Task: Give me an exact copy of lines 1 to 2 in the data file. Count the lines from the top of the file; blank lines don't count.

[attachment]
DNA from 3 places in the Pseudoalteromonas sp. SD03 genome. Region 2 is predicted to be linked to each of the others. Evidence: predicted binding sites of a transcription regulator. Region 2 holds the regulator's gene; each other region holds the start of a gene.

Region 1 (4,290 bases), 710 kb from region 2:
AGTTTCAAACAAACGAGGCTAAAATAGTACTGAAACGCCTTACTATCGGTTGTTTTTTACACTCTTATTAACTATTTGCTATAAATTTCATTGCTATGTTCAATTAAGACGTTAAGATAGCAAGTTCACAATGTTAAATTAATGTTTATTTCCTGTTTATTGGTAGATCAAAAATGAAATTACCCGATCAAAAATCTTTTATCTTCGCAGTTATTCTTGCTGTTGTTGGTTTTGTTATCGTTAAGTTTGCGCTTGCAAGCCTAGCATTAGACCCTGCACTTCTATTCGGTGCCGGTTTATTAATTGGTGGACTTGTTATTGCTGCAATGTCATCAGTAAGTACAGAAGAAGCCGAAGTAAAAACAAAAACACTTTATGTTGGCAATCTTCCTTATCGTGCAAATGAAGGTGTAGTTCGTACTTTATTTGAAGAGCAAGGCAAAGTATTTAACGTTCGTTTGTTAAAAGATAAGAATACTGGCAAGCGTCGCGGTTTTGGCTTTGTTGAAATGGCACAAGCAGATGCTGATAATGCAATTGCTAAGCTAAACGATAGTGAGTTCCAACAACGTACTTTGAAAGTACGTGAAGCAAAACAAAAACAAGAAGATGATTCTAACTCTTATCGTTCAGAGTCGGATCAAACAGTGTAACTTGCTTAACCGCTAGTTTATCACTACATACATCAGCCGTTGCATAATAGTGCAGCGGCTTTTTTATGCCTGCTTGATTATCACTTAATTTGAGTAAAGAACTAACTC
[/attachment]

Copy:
DNA from 3 places in the Pseudoalteromonas sp. SD03 genome. Region 2 is predicted to be linked to each of the others. Evidence: predicted binding sites of a transcription regulator. Region 2 holds the regulator's gene; each other region holds the start of a gene.

Region 1 (4,290 bases), 710 kb from region 2: